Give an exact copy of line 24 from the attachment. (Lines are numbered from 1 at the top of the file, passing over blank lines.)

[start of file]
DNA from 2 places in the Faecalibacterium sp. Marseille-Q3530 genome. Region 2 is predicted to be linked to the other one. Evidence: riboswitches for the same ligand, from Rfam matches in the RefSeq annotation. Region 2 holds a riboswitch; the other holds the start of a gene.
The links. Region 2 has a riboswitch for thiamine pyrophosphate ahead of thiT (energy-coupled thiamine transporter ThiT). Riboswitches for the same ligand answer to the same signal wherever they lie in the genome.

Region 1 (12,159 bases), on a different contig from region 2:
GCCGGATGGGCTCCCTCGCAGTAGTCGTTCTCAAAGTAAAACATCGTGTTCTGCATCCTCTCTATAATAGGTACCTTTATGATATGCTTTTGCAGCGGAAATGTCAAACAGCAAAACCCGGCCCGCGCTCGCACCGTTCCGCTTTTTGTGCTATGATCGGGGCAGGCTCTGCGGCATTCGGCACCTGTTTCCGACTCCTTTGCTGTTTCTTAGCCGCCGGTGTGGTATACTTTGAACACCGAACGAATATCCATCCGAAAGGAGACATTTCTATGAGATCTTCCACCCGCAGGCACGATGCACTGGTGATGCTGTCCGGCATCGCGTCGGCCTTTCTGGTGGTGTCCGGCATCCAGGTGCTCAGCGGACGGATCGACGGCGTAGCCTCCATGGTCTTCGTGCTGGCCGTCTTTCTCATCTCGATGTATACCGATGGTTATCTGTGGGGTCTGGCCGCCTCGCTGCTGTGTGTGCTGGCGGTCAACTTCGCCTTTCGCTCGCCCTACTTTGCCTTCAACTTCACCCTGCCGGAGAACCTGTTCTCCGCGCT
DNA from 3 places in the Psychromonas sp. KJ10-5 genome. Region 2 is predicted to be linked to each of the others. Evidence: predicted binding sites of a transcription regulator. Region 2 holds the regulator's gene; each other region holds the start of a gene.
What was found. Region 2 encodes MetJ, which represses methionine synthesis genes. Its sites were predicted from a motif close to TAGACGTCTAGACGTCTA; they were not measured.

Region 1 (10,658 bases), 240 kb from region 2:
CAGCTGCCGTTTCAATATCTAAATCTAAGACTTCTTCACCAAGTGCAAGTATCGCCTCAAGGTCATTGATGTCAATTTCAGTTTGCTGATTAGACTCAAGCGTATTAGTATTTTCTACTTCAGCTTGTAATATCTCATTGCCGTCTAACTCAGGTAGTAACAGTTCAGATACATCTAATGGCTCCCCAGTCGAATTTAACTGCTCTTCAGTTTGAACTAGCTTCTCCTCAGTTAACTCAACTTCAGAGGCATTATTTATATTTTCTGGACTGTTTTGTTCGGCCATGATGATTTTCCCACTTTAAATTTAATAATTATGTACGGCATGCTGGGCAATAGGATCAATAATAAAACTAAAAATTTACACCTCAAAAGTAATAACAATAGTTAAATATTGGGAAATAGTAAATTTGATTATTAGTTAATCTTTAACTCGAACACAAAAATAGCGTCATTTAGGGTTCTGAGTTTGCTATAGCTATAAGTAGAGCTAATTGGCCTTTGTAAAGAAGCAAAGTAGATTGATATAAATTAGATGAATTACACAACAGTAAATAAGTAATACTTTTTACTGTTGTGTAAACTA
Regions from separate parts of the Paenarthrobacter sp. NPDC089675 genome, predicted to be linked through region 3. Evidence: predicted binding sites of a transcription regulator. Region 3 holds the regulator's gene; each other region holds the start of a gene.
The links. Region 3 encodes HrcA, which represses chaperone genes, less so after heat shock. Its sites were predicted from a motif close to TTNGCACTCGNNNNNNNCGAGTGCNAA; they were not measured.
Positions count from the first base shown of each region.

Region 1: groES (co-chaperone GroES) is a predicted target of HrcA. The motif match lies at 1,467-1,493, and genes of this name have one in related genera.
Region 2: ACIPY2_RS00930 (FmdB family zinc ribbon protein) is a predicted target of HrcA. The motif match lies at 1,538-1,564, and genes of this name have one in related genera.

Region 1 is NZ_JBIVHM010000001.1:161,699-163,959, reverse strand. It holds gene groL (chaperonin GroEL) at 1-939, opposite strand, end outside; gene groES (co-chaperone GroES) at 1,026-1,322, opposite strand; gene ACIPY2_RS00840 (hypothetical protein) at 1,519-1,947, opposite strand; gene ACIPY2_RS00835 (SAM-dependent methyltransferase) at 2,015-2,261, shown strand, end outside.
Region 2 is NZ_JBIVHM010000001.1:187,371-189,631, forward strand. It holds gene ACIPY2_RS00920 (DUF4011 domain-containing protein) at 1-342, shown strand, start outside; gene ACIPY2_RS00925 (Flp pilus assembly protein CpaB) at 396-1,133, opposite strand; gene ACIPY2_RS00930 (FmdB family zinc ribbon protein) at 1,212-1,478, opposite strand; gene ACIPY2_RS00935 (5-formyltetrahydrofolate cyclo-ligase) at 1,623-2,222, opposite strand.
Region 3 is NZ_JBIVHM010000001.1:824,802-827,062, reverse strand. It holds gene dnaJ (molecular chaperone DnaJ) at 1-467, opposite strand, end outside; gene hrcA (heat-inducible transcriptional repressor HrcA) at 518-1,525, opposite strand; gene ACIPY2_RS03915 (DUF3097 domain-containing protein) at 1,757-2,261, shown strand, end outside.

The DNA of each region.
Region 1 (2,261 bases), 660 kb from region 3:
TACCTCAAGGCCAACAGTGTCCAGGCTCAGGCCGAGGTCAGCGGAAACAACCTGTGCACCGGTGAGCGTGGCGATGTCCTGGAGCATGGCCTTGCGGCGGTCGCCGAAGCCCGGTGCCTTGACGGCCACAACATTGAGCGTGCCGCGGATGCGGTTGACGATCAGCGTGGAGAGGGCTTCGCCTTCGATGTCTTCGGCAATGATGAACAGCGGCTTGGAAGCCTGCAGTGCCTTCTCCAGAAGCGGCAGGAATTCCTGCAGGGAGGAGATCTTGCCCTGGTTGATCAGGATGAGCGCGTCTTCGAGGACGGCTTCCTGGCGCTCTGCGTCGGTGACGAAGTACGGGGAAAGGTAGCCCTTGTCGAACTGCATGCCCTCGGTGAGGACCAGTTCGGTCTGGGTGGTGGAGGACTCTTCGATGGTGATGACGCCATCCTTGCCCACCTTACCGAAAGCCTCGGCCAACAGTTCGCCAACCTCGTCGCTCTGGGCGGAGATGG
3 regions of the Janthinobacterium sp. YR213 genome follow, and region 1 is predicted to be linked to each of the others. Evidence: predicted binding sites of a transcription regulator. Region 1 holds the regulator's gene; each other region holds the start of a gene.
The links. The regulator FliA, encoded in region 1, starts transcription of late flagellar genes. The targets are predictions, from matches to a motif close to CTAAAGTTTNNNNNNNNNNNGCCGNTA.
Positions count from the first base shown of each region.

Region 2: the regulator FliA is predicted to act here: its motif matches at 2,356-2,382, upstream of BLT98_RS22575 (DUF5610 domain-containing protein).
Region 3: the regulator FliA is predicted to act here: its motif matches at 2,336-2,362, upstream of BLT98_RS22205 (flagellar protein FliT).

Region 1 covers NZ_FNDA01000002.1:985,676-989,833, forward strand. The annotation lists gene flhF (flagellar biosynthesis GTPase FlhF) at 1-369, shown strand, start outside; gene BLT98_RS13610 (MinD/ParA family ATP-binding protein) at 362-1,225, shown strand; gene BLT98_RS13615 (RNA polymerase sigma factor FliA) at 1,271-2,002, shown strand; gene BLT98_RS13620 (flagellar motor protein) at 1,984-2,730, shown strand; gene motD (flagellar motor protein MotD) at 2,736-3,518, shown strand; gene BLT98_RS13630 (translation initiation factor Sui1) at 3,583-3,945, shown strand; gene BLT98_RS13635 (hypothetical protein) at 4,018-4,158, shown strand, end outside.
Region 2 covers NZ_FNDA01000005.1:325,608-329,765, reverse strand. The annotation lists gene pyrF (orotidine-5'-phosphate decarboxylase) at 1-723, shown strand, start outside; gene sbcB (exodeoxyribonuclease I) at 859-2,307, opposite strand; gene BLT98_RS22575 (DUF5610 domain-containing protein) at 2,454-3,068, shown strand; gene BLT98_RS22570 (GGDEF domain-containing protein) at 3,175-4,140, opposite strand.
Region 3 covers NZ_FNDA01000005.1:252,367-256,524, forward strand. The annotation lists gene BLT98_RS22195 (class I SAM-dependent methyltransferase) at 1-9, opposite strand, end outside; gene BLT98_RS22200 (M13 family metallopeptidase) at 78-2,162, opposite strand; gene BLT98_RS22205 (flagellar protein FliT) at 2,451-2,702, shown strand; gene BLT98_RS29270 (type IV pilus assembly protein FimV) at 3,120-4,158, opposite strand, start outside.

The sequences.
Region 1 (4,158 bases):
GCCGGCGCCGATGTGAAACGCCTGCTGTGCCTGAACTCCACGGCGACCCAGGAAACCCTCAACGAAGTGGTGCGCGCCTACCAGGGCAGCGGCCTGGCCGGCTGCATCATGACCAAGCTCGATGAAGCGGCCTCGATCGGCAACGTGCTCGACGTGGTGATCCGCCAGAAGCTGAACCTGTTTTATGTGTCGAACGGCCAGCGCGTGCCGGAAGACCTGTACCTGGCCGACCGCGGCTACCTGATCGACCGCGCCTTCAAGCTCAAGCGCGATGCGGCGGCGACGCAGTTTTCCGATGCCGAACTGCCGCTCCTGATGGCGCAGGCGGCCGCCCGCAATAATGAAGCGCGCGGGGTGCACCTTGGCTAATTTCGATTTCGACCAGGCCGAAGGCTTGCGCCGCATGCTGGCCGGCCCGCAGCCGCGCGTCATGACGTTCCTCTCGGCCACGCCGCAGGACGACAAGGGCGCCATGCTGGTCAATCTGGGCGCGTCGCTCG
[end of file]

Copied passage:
Region 3: the regulator FliA is predicted to act here: its motif matches at 2,336-2,362, upstream of BLT98_RS22205 (flagellar protein FliT).